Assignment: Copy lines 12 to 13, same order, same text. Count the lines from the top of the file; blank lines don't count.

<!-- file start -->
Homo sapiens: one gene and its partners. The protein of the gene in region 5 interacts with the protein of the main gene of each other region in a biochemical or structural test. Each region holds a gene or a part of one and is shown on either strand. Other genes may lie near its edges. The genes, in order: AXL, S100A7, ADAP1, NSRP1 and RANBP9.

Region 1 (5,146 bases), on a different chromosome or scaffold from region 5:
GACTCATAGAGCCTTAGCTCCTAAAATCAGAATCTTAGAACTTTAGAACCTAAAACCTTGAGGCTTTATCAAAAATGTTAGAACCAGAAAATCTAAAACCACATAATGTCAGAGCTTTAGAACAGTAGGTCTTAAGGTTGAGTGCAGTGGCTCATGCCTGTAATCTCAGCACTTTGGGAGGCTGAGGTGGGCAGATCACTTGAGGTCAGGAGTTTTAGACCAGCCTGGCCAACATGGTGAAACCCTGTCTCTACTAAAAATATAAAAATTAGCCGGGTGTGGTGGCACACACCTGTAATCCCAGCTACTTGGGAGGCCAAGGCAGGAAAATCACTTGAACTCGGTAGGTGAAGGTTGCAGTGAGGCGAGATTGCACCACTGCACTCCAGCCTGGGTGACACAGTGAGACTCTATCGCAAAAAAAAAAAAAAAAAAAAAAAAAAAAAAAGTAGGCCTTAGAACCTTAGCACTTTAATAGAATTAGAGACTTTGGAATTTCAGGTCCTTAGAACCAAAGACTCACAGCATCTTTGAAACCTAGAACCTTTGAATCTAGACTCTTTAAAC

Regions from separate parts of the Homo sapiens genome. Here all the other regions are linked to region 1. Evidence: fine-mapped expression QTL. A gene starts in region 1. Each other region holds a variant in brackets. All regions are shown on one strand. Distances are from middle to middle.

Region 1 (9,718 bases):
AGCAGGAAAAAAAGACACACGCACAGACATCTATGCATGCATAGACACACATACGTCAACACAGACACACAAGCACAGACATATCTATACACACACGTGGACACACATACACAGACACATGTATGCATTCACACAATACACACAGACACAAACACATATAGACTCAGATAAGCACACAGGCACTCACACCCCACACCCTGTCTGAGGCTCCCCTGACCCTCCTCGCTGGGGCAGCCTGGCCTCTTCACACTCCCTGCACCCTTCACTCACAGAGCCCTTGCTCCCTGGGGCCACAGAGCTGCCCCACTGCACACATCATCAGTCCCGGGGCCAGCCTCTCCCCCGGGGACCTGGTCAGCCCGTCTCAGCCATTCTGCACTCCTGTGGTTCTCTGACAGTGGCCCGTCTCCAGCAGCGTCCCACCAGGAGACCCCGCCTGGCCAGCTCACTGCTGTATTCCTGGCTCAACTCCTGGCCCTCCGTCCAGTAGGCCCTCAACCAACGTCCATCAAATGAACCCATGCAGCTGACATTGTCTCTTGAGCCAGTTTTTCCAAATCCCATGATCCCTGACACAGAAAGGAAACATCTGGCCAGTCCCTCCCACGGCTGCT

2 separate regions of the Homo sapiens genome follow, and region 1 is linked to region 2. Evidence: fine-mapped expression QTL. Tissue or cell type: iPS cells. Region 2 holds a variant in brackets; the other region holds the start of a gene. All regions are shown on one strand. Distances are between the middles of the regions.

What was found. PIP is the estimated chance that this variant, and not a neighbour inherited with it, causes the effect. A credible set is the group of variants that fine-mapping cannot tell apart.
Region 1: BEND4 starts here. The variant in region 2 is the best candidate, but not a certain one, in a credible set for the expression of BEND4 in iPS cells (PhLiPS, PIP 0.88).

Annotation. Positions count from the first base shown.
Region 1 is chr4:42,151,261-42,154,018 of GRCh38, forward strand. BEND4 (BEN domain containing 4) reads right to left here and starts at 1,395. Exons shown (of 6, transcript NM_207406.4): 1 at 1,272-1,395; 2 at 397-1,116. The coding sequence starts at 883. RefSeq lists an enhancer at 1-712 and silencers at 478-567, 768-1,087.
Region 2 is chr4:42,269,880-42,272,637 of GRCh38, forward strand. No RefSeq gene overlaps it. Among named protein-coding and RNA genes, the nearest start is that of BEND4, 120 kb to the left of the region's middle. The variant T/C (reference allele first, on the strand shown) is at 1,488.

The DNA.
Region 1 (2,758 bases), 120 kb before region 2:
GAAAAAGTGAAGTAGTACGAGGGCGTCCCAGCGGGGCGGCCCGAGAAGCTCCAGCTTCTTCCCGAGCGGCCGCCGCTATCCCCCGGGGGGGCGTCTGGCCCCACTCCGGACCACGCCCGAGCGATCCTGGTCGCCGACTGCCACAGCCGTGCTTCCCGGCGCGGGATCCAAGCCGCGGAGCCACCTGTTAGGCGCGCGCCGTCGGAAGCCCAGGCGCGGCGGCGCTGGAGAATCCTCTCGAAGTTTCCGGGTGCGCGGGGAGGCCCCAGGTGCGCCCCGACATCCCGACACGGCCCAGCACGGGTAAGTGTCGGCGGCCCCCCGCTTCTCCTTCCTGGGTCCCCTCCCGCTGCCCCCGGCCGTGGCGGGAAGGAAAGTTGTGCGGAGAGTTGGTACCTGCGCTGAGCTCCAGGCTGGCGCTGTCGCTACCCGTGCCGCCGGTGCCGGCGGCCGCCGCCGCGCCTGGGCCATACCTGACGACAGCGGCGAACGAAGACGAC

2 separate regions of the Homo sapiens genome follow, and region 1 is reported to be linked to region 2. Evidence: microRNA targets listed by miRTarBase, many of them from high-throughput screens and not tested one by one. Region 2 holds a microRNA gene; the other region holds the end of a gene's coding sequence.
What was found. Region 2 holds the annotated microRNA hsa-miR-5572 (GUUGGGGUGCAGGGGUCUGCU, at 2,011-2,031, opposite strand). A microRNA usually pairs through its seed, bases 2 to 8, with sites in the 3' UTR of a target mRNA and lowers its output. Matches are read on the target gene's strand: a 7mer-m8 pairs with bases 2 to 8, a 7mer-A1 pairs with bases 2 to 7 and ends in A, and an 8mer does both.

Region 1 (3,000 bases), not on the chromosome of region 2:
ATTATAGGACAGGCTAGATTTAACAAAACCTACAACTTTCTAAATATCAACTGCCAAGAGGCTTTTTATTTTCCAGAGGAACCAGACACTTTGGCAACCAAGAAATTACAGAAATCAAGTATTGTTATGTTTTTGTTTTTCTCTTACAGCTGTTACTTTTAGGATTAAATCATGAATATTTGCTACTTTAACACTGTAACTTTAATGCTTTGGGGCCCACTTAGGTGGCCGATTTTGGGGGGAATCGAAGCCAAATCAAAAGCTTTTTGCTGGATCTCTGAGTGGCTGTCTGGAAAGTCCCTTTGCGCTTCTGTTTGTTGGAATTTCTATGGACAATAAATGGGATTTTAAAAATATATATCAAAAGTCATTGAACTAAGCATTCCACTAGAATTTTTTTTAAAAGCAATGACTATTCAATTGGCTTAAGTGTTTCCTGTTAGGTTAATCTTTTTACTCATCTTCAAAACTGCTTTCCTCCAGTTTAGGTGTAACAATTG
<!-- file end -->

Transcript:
Region 2 is chr4:42,269,880-42,272,637 of GRCh38, forward strand. No RefSeq gene overlaps it. Among named protein-coding and RNA genes, the nearest start is that of BEND4, 120 kb to the left of the region's middle. The variant T/C (reference allele first, on the strand shown) is at 1,488.

The DNA.